Are you starting a new role in September?
24 May 2022
Starting your first teaching post can be an exciting but apprehensive time. Rachel Jackson, Primary Subject Specialist at STEM Learning, offers tips to get you off to an early start and help support you in your first year.
Plan your first week
A great way to start is by finding out what topics you will be teaching and planning your first week of lessons. Your school may follow planning for different subjects, and if not, there are lots of free lesson ideas to be found online. The Teach Computing Curriculum has a lesson for every topic in each year group of primary school. Another website to look at is Barefoot computing, where many activities link right across the curriculum. Whether you are teaching Vikings, space or dance, there is a computing lesson for it.
Don’t be hard on yourself
One of the best pieces of advice I received when I started teaching was never to go home feeling like you cannot do it - always talk to someone. It was at the end of a very exhausting first half-term in which I had put too much pressure on myself to have everything perfect. Talking to a colleague and realising that they had previously had the same experience helped me to see the bigger picture. Perfect displays, perfect behaviour, perfect lessons; each one of these things takes time, and, as teachers, we are constantly learning and refining our practice. It can be overwhelming, to say the least, so don’t be too hard on yourself. Teachers never stop learning or finding better ways of doing things. It is exciting because you will always be learning along with your class.
Take time for lunch
We all need time to switch off and talk to other people. Lunchtime can also be when you get some of the best ideas for lessons. Listen to your colleague's tried and tested ideas for teaching and share your ideas. Things get a bit samey if you are in the same school for a while, so they will value your new ideas, which they can take and adapt to make their own.
There are also discussion opportunities for computing in the forums on the CAS website. For other primary STEM subjects, look at the Primary Community group on the STEM Learning Community website and ask if you need an idea for anything. It can be anything from finding a good lesson to how to manage behaviour in practical subjects.
Be firm but fair
There is an old teaching saying "Don’t smile until Christmas". This advice is extreme and often said in jest; smiling shows that you are friendly and approachable - you are modelling positive behaviour and kindness to your class. The point is not to start by trying to be friends with your pupils. You need to earn their respect, not gain a reputation for letting children do what they want and get away with it. Find out the school behaviour policy and create a code of conduct for your classroom based on mutual respect. If you start off letting pupils break the rules or not respect the class code of conduct, it will be hard to become stricter later. Children need clear structure, firm reminders and lots of positive praise for doing what they are asked to the best of their ability.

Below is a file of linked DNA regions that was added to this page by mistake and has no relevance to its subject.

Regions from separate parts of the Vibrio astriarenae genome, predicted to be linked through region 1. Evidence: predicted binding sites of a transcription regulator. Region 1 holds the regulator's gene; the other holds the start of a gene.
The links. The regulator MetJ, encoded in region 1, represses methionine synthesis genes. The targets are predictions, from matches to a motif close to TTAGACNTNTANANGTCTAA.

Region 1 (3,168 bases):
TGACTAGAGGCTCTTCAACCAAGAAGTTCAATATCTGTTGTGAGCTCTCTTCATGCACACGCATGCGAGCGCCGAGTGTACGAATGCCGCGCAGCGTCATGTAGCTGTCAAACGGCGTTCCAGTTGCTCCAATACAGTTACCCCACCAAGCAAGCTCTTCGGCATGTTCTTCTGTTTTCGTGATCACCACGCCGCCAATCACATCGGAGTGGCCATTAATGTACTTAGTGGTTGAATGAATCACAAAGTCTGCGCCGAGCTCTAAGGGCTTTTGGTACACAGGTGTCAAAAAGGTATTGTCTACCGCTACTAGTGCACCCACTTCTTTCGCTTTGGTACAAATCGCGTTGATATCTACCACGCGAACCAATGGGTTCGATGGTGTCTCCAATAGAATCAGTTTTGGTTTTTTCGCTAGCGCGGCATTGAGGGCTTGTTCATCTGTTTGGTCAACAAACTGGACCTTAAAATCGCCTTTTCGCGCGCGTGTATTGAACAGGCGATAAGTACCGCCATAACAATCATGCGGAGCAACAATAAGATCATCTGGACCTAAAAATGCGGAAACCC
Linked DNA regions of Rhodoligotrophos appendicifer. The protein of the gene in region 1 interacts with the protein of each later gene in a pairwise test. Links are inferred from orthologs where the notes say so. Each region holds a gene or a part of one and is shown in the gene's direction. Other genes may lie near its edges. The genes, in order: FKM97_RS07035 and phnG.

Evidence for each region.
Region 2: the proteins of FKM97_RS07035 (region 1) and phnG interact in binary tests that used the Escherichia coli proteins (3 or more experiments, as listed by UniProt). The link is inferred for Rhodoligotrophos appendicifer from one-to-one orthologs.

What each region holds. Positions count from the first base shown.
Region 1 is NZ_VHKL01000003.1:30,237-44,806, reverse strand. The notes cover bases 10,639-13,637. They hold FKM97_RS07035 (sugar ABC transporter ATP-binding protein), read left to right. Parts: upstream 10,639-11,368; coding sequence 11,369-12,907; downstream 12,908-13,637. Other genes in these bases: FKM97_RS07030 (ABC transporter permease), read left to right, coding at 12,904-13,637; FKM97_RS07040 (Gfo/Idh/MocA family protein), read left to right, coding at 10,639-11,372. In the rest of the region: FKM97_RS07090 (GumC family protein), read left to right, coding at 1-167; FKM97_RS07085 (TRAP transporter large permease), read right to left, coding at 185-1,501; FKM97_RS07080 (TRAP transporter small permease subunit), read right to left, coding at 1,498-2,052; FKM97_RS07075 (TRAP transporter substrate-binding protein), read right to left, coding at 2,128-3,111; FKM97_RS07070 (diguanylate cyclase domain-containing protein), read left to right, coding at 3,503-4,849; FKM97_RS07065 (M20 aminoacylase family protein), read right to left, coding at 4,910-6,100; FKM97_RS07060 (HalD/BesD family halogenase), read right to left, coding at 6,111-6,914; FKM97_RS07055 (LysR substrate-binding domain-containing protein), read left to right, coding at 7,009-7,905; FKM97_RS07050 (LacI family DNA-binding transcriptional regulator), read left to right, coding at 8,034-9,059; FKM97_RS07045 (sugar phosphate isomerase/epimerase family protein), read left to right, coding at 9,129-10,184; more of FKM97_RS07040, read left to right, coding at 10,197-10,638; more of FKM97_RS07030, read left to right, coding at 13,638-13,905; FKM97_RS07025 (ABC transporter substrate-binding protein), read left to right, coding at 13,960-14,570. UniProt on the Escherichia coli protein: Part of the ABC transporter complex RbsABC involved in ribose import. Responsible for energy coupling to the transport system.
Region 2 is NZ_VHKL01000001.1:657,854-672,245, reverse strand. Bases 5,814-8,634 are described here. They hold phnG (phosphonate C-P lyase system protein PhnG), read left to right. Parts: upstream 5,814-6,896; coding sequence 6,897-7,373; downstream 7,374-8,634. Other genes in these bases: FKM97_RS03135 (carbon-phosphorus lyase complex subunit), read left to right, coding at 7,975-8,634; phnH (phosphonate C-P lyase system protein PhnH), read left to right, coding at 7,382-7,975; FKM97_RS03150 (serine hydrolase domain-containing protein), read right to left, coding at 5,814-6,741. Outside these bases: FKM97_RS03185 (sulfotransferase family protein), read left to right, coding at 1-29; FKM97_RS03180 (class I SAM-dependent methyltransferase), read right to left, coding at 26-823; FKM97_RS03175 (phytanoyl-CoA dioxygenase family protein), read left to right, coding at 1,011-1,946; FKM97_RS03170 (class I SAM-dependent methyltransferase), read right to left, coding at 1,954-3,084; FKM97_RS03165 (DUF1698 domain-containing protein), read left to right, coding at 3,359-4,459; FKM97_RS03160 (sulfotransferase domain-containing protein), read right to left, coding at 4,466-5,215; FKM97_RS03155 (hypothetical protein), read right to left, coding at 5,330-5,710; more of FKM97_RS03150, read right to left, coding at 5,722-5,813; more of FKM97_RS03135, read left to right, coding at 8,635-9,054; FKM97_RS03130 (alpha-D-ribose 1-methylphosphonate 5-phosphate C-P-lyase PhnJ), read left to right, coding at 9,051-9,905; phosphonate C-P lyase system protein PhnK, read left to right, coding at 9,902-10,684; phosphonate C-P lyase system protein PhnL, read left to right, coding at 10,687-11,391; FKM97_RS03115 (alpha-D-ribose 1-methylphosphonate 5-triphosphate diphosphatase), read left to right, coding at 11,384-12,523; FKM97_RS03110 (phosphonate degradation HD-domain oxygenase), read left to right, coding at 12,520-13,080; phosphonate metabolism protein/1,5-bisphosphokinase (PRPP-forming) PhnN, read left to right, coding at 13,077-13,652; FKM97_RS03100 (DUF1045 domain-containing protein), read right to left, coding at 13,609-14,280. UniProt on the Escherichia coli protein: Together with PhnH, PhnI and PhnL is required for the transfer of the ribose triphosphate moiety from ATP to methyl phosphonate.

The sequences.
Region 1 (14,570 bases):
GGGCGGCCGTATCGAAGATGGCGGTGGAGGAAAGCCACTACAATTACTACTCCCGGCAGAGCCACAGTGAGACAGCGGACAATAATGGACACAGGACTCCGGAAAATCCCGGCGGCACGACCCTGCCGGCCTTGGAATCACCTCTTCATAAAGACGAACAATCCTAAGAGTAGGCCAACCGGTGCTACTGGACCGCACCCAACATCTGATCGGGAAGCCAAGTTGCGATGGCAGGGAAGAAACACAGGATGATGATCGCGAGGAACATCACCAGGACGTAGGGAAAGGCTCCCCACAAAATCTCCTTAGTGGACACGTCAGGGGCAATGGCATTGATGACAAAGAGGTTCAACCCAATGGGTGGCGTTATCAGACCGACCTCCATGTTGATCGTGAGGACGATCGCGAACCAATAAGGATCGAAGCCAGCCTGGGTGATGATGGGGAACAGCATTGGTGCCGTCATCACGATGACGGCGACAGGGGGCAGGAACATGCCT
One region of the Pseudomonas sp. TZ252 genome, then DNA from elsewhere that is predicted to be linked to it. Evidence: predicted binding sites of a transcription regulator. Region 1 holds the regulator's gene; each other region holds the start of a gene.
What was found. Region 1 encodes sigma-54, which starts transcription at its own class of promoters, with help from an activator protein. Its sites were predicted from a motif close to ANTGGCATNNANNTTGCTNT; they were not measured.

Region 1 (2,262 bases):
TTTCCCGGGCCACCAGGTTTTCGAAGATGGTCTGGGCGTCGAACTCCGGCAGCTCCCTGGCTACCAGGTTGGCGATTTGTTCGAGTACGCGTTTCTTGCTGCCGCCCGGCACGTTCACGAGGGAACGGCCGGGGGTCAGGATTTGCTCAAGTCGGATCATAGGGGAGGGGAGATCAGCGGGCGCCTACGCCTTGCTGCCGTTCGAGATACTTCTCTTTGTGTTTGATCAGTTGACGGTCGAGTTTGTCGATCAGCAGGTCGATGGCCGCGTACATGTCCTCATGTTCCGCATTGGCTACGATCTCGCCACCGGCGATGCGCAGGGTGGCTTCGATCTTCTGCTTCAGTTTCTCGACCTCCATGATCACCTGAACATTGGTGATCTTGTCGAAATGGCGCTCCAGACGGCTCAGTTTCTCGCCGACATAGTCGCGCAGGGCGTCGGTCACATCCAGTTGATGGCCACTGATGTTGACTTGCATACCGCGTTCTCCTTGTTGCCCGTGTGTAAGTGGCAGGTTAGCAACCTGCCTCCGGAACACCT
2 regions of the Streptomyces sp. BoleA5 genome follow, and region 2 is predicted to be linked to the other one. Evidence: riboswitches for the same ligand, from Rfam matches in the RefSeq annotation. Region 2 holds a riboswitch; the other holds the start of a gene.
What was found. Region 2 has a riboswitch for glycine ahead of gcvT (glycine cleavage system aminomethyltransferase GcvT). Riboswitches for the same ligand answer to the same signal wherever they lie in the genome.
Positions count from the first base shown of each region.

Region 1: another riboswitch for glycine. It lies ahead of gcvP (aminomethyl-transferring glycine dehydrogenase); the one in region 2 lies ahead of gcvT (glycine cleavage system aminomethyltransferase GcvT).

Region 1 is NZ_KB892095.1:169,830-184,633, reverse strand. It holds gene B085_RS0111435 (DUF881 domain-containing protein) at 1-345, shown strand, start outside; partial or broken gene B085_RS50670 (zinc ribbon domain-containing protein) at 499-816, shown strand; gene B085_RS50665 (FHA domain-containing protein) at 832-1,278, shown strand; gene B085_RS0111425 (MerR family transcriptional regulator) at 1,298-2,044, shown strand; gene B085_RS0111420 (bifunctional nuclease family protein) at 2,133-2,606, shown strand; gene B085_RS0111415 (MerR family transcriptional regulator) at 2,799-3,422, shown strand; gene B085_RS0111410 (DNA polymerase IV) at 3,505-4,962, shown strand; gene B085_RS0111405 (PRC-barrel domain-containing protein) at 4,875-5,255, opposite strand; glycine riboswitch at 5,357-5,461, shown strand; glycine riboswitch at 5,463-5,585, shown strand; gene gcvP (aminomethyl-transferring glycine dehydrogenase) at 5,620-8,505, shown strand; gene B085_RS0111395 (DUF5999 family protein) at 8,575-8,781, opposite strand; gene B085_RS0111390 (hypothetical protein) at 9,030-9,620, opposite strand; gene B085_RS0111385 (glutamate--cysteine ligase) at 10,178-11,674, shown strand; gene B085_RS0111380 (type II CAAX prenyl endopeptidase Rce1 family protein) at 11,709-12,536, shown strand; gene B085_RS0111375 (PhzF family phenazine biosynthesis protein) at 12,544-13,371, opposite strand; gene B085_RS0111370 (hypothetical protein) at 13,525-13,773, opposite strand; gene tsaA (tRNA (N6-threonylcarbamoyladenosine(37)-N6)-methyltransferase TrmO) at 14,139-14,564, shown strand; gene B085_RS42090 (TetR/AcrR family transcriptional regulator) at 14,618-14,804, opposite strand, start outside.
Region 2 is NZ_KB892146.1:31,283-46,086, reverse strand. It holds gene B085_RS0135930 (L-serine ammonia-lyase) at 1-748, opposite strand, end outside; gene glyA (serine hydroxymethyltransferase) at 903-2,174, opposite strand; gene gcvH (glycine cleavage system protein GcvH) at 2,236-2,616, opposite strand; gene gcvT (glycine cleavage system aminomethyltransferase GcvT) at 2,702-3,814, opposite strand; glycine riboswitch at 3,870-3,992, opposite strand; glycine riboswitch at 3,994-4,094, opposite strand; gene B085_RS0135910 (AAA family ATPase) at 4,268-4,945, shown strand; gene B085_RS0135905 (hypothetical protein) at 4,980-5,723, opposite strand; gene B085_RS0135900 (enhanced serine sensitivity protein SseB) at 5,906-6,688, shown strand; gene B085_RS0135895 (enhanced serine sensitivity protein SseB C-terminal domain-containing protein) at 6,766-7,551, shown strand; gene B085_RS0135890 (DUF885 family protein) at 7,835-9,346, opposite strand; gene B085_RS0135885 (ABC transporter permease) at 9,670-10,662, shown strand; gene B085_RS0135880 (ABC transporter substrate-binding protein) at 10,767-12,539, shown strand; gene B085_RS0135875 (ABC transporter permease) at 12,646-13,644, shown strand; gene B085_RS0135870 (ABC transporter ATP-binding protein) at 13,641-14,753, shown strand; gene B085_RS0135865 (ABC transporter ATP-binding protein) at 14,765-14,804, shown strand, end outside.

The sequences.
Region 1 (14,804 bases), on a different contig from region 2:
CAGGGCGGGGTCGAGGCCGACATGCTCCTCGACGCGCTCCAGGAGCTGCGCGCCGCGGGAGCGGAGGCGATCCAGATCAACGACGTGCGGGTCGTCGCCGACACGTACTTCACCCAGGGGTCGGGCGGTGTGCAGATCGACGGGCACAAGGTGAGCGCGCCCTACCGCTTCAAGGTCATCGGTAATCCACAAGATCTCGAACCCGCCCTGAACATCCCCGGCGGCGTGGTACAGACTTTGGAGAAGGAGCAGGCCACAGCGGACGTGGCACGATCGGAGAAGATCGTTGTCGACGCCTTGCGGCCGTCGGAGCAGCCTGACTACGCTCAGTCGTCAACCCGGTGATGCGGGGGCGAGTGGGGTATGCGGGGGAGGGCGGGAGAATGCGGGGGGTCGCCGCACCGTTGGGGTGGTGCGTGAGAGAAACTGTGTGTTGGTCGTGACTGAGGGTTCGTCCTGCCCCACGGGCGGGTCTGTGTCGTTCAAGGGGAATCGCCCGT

Get to know your class
Circle time, quick games and activities in-between lessons are great ways to get to know your pupils. The start of a year often begins with children asking each other questions to discover what they did in the summer holidays. They can then report back on what their partner has done, for example, on the thing they enjoyed the most. Find out what drives each of them and try and include this in your lessons. This is important because if you teach a class something they feel is relevant to them, they are more likely to be involved in their learning and remember it. The children may even talk about it at home, helping to embed the learning. Sometimes just a tweak to a lesson will make it relevant to children in your class. For inspiration, read this guide on culturally responsive pedagogy in computing.
Value the experience of all the staff
Teaching assistants often know the children in a school or their families, and they also have a lot of experience working with a wide range of children. Ask for advice - most TAs are very approachable and want to work with you to support your class. They may also have insights which can help you teach. For example, they often see things happening at playtime that can change your understanding of your class. They may also have some great ideas for working with children gained from supporting learning over many years.
Remember that you do not need to be an expert in everything
At primary, you are teaching outside your area of expertise most of the time. Everyone has a subject that they feel more and less confident in teaching. A little reading about the subject can help in the short term but consider how you can improve your confidence in different subject areas through professional development.
Once you have a role in a school for September, take a look at this introduction course for computing, which can be done face to face or remotely. If you want to learn about programming using Scratch, this online course is perfect, and you work through it in your own time, even fitting it around your summer holiday plans. This page is also a great source of inspiration to help you teach computing in your first role and beyond with courses and resources.
Good luck in your first year and enjoy it!